Drastic Action: Under the Skin

A choreographer grapples with her heritage

I’m still grappling with Aviva Geismar’s Line of Descent, trying to figure out why it made me so uncomfortable. Even though that is partly Geismar’s intent, the piece at times induces another kind of discomfort. In those moments, you feel the action drifting away from its core intent, falling into clichés or foolishness or unfulfilled images. You’re never quite sure when, seconds after causing you to be appalled, the choreographer expects you to laugh. Stylized behavior and “natural” behavior mate unnervingly.

Geismar’s company is called Drastic Action, and her subject is a big one. After interviewing those who, like her, are the children of Holocaust survivors, she decided to probe the impact of their upbringing—especially as regards safety, fear of being touched, and the burden of memory. Can one come to crave a degree of pain? The opening scene constructs a powerful image. Three women (Sophie Bortolussi, Alessandra Larson, and Miranda Lyon) are clustered on all fours, growling and nuzzling and snapping at one another. Behind them, tall Kathy Wasik attempts to keep smaller Cara Liguori from looking at them or moving toward them. Wasik, whom we identify as “mother,” binds one scarf after another around Liguori’s eyes. But something is amiss from a structural or directorial point of view. The distressed behavior of the mother-daughter pair is on such a naturalistic level of silent acting that we wonder why the two stick around; nothing seems to compel them to stay there, nor do we envision a destination—a path that brings them too close to danger. When the “beasts” separate them, we have to pause and think, “So that’s what they were afraid of?”

Alessandra Larson, Cara Liguori, Sophie Bortolussi and Kathy Wasik in Aviva Geismar’s Line of Descent
Steven Schreiber
Alessandra Larson, Cara Liguori, Sophie Bortolussi and Kathy Wasik in Aviva Geismar’s Line of Descent

Another scene that involves the fear of being touched begins confusingly with Larson, now in a new role, sandwiched between Liguori and Wasik. Liguori blinds Larson’s eyes with one hand, and with the other hand grasps her wrist and repeatedly forces her to reach out and try to touch Wasik. Larson’s arm is stiff, her fingers spread, and Wasik flinches every time that outstretched arm nears her. Geismar is trying, I think, to present fear of touching and fear of being touched in an indirect way, but we wonder too much about Liguori. Who is she and why is she doing this? This scene becomes more low-keyed as others get involved (“Is it okay to touch you here?”), and then it turns unpleasantly funny.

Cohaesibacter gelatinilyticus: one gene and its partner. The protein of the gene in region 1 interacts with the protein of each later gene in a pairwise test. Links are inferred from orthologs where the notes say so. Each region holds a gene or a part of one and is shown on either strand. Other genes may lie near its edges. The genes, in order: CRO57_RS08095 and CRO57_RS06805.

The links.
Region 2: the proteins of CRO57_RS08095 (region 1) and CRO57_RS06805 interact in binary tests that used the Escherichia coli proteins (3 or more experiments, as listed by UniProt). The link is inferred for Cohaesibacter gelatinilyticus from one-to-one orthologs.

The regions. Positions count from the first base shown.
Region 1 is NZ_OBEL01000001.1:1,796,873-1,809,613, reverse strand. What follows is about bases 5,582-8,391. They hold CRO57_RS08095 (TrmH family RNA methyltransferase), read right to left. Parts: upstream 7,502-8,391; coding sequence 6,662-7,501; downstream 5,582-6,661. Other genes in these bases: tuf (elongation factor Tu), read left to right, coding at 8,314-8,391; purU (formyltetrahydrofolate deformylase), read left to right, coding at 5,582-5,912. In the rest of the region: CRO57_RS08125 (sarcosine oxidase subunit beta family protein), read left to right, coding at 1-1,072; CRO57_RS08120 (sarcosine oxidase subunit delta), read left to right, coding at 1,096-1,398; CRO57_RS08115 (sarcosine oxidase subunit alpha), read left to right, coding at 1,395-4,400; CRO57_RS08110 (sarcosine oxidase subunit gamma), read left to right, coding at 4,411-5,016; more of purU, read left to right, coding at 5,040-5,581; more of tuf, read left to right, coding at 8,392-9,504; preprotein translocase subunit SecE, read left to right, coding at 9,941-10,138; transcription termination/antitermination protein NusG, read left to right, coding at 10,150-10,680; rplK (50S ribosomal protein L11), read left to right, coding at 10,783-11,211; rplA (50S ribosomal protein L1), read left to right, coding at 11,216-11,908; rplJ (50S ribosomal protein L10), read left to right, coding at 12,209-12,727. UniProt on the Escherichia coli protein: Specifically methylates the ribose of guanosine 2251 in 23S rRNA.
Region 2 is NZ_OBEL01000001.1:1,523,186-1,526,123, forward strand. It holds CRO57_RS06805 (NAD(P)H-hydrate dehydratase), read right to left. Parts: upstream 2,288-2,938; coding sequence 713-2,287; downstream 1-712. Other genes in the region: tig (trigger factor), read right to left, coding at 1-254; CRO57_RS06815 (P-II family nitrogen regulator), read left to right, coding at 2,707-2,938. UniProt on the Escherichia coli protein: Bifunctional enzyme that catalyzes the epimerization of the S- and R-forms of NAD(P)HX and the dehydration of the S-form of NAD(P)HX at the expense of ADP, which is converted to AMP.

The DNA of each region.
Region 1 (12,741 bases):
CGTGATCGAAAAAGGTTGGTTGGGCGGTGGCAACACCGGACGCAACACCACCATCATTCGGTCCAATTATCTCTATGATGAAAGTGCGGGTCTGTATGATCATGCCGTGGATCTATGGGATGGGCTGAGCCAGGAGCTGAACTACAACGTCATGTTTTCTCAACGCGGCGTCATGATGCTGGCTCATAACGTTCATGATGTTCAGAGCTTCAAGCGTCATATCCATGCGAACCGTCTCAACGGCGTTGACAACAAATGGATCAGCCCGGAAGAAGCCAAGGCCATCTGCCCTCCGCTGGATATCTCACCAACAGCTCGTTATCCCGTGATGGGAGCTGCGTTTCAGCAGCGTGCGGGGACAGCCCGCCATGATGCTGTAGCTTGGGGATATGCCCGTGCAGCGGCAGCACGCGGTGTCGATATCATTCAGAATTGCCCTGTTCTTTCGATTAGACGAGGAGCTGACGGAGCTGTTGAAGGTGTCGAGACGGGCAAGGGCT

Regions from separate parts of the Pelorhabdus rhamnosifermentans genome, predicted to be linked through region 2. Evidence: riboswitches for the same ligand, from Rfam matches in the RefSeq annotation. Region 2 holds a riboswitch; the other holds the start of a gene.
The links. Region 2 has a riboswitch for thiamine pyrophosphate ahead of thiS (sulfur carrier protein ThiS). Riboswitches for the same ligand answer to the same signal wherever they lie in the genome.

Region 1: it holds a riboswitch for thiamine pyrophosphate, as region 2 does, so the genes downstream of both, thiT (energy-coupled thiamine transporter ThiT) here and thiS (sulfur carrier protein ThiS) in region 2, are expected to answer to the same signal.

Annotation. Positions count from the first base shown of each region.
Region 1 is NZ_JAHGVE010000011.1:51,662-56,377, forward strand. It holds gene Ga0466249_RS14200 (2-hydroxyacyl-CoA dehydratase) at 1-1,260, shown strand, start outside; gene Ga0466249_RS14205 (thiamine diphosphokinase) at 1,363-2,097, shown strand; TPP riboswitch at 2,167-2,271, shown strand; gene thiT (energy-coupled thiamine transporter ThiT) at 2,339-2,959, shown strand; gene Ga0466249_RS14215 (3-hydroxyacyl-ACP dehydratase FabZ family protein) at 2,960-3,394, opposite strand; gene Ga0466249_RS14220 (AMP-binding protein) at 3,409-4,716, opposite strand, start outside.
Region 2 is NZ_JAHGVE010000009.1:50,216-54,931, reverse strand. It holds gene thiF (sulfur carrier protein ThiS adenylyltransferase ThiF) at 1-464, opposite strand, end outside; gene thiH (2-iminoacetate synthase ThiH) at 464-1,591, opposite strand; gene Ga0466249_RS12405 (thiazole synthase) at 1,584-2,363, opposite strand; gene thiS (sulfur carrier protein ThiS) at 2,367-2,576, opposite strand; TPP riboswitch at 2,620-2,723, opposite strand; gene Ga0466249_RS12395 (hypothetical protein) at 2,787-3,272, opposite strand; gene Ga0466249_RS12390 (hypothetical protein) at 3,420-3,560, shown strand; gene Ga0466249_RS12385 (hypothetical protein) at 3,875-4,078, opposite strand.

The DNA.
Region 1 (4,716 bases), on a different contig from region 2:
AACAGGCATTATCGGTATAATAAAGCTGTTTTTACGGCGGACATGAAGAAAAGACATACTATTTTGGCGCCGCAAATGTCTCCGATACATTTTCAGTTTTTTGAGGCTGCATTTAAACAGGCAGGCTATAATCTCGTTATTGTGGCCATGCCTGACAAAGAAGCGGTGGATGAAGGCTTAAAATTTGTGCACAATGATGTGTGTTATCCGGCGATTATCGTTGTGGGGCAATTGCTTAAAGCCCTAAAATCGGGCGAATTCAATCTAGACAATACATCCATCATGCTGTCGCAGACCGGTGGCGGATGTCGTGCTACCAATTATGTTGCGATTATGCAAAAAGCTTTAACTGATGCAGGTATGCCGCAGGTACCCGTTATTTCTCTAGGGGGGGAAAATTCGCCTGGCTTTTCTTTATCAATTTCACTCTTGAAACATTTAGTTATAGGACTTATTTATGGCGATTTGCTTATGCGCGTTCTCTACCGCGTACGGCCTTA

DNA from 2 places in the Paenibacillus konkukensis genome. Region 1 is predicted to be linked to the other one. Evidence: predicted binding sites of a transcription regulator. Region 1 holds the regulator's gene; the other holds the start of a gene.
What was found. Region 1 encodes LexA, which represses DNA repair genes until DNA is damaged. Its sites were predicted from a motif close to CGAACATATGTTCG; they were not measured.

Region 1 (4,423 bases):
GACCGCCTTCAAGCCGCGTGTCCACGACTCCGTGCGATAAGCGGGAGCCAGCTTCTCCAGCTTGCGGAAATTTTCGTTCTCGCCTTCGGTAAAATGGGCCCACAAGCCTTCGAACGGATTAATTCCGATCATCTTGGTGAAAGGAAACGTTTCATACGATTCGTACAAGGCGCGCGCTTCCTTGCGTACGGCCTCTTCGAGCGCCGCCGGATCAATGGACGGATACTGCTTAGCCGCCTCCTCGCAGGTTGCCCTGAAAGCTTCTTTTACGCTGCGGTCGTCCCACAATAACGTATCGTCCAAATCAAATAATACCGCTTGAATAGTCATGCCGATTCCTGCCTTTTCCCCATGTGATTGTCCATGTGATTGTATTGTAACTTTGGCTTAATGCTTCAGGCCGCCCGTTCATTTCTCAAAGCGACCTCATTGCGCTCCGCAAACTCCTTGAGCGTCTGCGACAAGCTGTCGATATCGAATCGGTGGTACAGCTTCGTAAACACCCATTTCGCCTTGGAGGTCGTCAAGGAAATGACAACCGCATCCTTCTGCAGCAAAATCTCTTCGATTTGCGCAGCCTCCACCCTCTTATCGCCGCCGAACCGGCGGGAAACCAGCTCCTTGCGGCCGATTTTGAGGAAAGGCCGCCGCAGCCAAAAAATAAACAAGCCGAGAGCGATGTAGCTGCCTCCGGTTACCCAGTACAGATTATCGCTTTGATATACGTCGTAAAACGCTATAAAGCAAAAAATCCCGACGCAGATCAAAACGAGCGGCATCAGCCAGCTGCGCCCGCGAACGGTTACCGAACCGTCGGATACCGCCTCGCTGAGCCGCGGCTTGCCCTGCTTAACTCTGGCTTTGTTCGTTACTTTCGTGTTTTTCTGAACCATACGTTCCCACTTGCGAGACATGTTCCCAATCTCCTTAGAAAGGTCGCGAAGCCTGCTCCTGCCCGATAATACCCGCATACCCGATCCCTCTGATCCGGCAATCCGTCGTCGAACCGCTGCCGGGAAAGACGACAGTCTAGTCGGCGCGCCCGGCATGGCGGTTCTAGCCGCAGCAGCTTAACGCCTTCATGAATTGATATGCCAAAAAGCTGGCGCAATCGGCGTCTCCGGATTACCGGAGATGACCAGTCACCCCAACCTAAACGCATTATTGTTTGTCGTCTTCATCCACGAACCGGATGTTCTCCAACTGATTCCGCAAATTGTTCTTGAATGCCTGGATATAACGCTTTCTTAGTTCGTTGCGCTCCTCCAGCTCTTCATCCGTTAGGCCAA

Throughout the piece, the talking is by either very relaxed or loud, shrill, and artificial. When someone says she’s too busy, the women all start chanting “busy, busy, busy” in unison, finally upending Larson as she utters a last, die-away “buuussy.” Then they manipulate her legs into ballet positions. Their high-intensity attitudinizing becomes irritating, when, for example, they move into dance formations while reciting old wives’ warnings and safety precautions (ending with the all-encompassing “Be very afraid.”). That intensity works best when they attack a task that’s clear both actually and metaphorically like scrubbing themselves fiercely with what look like sanding blocks. Beverly Redman is credited with vocal coaching and directorial consulting, but the issue of how to shape and direct Geismar’s potent material may have needed more working out at ground level.

The dancing, lit with subtle drama by Amanda K. Ringger and performed to the domineering rhythms of Annabelle Chvostek’s score, is big and thrashing, as if induced by a wind, or as if the women were trying to shake memories out of their systems—or out of one another.

Near the end, Geismar introduces a familiar postmodern trope: the performers break out of the dance to talk about its process. Larson says she already misses something they just did and can they do it again? They try to reprise the moment, but it becomes something different. Later, she wants to skip ahead and sits out the next passage until the others get to the place that interests her. Finally someone, maybe Wasik, says, “Remember when we were dancing, not talking? I miss that.” This device of Geismar’s is a smart way of expressing the uneasiness that the past can bequeath to the future, and I was expecting the 50-minute piece to end soon after that oddly poignant remark, but after an overly long blackout, the dancers reappear in a pile-up that evokes a trash heap or a mass grave, wielding canes and shoes and other vaudevillian paraphernalia to belt out a “soft-shoe” number about who’s got the worst pain.

In Geismar’s uneasy stylistic blend of the literal and the twice-removed, the natural and the theatrical, her often telling acts don’t resonate quite strongly enough with one another to reinforce the important questions she’s posing about intimacy, suspicion, and fear.

 
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